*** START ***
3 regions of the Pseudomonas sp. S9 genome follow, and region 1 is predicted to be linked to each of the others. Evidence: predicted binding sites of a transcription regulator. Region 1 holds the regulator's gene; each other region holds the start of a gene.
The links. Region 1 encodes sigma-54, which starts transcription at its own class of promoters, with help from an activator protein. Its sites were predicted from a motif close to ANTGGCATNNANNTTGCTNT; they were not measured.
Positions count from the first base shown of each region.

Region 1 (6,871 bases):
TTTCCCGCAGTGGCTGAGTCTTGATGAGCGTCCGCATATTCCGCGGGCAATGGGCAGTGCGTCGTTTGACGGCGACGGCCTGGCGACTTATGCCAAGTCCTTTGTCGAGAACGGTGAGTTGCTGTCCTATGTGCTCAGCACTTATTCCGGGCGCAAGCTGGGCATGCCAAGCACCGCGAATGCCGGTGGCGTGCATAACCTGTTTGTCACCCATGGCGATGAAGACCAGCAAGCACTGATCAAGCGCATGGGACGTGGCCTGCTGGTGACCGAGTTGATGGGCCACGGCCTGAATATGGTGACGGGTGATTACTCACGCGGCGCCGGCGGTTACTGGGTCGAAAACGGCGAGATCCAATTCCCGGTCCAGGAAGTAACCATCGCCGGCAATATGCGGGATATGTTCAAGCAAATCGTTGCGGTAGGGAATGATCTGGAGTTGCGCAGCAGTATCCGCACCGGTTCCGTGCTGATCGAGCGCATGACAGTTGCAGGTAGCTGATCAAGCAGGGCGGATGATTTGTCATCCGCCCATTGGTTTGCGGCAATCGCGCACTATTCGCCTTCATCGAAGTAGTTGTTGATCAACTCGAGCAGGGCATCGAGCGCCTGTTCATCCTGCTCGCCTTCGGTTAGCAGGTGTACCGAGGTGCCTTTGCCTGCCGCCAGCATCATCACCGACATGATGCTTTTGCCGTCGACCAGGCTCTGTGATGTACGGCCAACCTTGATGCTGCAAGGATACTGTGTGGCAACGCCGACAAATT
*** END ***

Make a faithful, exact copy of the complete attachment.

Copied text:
3 regions of the Pseudomonas sp. S9 genome follow, and region 1 is predicted to be linked to each of the others. Evidence: predicted binding sites of a transcription regulator. Region 1 holds the regulator's gene; each other region holds the start of a gene.
The links. Region 1 encodes sigma-54, which starts transcription at its own class of promoters, with help from an activator protein. Its sites were predicted from a motif close to ANTGGCATNNANNTTGCTNT; they were not measured.
Positions count from the first base shown of each region.

Region 1 (6,871 bases):
TTTCCCGCAGTGGCTGAGTCTTGATGAGCGTCCGCATATTCCGCGGGCAATGGGCAGTGCGTCGTTTGACGGCGACGGCCTGGCGACTTATGCCAAGTCCTTTGTCGAGAACGGTGAGTTGCTGTCCTATGTGCTCAGCACTTATTCCGGGCGCAAGCTGGGCATGCCAAGCACCGCGAATGCCGGTGGCGTGCATAACCTGTTTGTCACCCATGGCGATGAAGACCAGCAAGCACTGATCAAGCGCATGGGACGTGGCCTGCTGGTGACCGAGTTGATGGGCCACGGCCTGAATATGGTGACGGGTGATTACTCACGCGGCGCCGGCGGTTACTGGGTCGAAAACGGCGAGATCCAATTCCCGGTCCAGGAAGTAACCATCGCCGGCAATATGCGGGATATGTTCAAGCAAATCGTTGCGGTAGGGAATGATCTGGAGTTGCGCAGCAGTATCCGCACCGGTTCCGTGCTGATCGAGCGCATGACAGTTGCAGGTAGCTGATCAAGCAGGGCGGATGATTTGTCATCCGCCCATTGGTTTGCGGCAATCGCGCACTATTCGCCTTCATCGAAGTAGTTGTTGATCAACTCGAGCAGGGCATCGAGCGCCTGTTCATCCTGCTCGCCTTCGGTTAGCAGGTGTACCGAGGTGCCTTTGCCTGCCGCCAGCATCATCACCGACATGATGCTTTTGCCGTCGACCAGGCTCTGTGATGTACGGCCAACCTTGATGCTGCAAGGATACTGTGTGGCAACGCCGACAAATT